Home Dialysis and Your Diet

The kind and frequency of dialysis you do will impact your diet. When home dialysis is done five or six days a week, the diet is more liberal than for in-center dialysis. This is because waste and extra fluids are removed on a more regular — sometimes daily or nightly — basis. When a patient chooses a dialysis modality that is performed more frequently than three times per week, they are generally able to have a more liberal diet.  

The type of home dialysis you choose has a lot to do with the foods you can eat and the foods you may have to limit or avoid.

Types of home dialysis

Home hemodialysis (HHD)

  • Traditional home hemodialysis
    Performed three times per week, typically for about four hours per session.
  • Short daily home hemodialysis
    Performed five or six times a week, typically for two to three hours per session.

Peritoneal dialysis (PD)

  • Automated peritoneal dialysis (APD)
    An automated machine called a cycler performs most exchanges at night while the patient sleeps, typically six to eight hours a night.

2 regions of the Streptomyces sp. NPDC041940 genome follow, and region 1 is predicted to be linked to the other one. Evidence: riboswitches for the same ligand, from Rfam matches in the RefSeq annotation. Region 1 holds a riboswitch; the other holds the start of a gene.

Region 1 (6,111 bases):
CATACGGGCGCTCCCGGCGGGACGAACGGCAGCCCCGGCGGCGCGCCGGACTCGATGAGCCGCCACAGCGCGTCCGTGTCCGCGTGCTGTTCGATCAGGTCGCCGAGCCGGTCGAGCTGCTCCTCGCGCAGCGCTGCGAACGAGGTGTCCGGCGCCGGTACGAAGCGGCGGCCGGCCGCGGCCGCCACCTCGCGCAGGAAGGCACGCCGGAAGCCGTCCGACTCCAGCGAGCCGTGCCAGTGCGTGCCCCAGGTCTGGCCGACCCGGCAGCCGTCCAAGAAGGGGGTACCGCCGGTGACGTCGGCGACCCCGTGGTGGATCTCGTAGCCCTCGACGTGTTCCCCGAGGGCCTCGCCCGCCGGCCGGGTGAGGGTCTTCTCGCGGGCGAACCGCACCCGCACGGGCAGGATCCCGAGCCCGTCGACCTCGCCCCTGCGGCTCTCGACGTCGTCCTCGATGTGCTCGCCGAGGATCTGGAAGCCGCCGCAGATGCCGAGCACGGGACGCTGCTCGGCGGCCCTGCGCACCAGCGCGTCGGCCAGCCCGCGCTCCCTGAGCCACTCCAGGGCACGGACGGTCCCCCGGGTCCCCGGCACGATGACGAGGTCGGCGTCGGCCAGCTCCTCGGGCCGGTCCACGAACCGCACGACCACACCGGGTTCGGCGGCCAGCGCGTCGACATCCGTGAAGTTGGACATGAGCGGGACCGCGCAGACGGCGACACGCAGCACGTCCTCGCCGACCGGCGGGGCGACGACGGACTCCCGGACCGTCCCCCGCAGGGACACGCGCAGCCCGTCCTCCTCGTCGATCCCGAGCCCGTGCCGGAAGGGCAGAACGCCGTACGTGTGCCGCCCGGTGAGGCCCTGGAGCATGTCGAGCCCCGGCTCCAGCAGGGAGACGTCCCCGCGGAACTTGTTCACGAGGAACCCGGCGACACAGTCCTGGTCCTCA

• Continuous ambulatory peritoneal dialysis (CAPD)
    The exchange process is usually performed four to five times per day without a machine.

Everyone is unique

Not only is each type of home dialysis treatment different, but every home dialysis patient is unique. For this reason, your specific diet should be tailored to your needs. Your renal dietitian will help you come up with a diet that works best for you. He or she will analyze your lab results to see what foods you need to eat more of and what foods you should limit, taking your health and your type of home dialysis into account. He or she will perform a complete nutrition assessment and develop a nutrition care plan for you. This includes an analysis of your lab results, access to food and food preparation, consideration of your weight loss or excess weight, malnutrition, other conditions like diabetes, ethnic food customs, your ability to buy food, your living situation and appetite.

Main components of the home dialysis diet

Although everyone is unique and dialysis diets vary, there are some main components that every dialysis patient should consider.

  • Protein